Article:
December 10, 2010
Internet subcultures rarely make front page news. But when the mysterious forces of Anonymous took it upon themselves to attack opponents of WikiLeaks , the whistle-blowing website, their success took everyone – not least victims such as Visa , MasterCard and PayPal – by surprise.
This year has seen military and security experts often warn about the prospects of “cyberwarfare”.
Few expected the most prominent assaults against large companies to come from a scattered group of anarchists and idealists with no identifiable leader, membership or nationality.
The loose internet grouping that calls itself Anonymous has been notorious in web circles for years, particularly for its apparently random attacks on the music industry, Kiss singer Gene Simmons, YouTube and the Scientologists. Its wilfully illiterate grammar and black humour has permeated the internet far beyond the 4chan messageboard, which originally spawned it.
Even as the more serious matters of attacks on big companies were plotted this week, Anonymous followers in 4chan’s open chat rooms chimed in with insults and jokes. But with what it has dubbed “Operation Payback” the group has mounted its most ideological crusade yet.
Attempts to scupper WikiLeaks last week , as payment and web hosting companies pulled their support for the site amid intense political pressure, have made Julian Assange, the whistle-blowing website’s imprisoned founder, the pin-up for Anonymous’s campaign against censorship.
“WikiLeaks is a litmus test for freedom of speech and freedom of information,” one Operation Payback participant told the Financial Times.
Anonymous actively tries to avoid an easy definition, writes Tim Bradshaw in London.
Originally an offshoot of the 4chan messageboard, its activists do not like to be referred to as hackers or even as a single group.
As an “internet gathering”, they are simply whoever decides to sign up to their cause on any given day – and they follow the lead of whoever comes up with the latest online attack or prank.
The main thing that unites “Anons” is the willingness to lash out collectively at organisations they see as threatening the free flow of information and ideas online. Attacks on WikiLeaks, the whistle-blowing site, have acted as a rallying cry and recruiting sergeant for “Operation Payback”, an offshoot within Anonymous.
Anons hail from all over the world, and though many live up to the teenage-boy stereotype, they like to see themselves as “average internet citizens” – albeit with the technical wherewithal to disrupt global payment processing groups.
“When you screw with Anonymous, you screw with the public,” one Anon told the Financial Times, “because Anonymous is the public.”
Speaking to the FT, a group of “Anons” – as Anonymous members call themselves – said people of any political stripe were welcome in the group. “Good ideas are good ideas no matter who puts them up,” said one Anon, an American in his late 20s who admits to having limited technical know-how.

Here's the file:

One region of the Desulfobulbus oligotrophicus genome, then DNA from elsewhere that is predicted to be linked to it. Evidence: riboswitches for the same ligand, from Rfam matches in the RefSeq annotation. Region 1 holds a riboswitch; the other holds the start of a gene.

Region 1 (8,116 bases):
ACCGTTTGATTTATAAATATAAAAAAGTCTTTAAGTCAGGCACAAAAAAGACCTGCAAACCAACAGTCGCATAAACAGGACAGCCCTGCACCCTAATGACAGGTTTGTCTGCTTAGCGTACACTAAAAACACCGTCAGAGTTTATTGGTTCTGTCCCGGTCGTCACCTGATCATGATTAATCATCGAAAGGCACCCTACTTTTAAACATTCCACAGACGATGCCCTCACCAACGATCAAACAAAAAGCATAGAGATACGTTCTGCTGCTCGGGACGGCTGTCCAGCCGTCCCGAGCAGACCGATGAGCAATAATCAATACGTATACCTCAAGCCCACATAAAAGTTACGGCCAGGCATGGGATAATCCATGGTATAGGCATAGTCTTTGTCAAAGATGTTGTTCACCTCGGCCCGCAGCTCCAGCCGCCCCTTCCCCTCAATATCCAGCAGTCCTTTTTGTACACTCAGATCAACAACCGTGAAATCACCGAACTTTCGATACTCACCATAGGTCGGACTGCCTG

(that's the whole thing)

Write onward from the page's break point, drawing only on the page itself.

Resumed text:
When issues such as whom to attack are put on the floor of their 24-hour-a-day internet chat rooms, whoever is logged in at the time votes. Some administrators can kick people out of the discussion but chaos reigns.
What some would see as infighting, Anons see as a decentralised approach that keeps them fleet of foot.
“Having no command structure in Anonymous, we are not vulnerable to having that command structure taken down,” one said. “If someone starts trying to be a ringleader, everyone tells them to shut up. If you jump behind a leader and that leader is taken down, the entire movement is vulnerable.”
Just as Anonymous welcomes all who subscribe to its extreme free-speech agenda, it is merciless to those who – like a 16-year-old Dutch member arrested this week – get left behind. “Everyone knows the risks when they step into this,” the Anon said, claiming that he would not be upset if his own bank account details ended up on WikiLeaks. “If my information gets out in the public, that’s my fault.”
He said it would “suck” if leaked military secrets caused harm to US troops but that would not sway his beliefs.
“The internet is something sacred – don’t screw with it, leave it alone,” he said. “If [authorities] are willing to gun down WikiLeaks in broad daylight, they will come down on you as well. If you join us, you have a voice . . . Nobody is going to stop Anonymous unless you pull the plug on the internet.”
Operation Payback has hit targets far and wide. As well as Amazon , the trader, and payment companies, websites belonging to the Swedish government ; the Dutch police; Senator Joe Lieberman, a critic of WikiLeaks; and Sarah Palin, the former US vice-presidential candidate, were targeted.
WikiLeaks did not endorse the attacks.
Still, Anonymous was able to gather enough support to launch a basic and yet effective strike on the websites of some of the world’s largest organisations.
Anonymous encouraged “hacktivists” to download a simple tool – known as the “low orbit ion cannon” – that allows their computers to be used to inundate the targeted website with requests and bring it down.
Anonymous said it was not trying to knock over services for the general public, merely the “online public face” of offending organisations.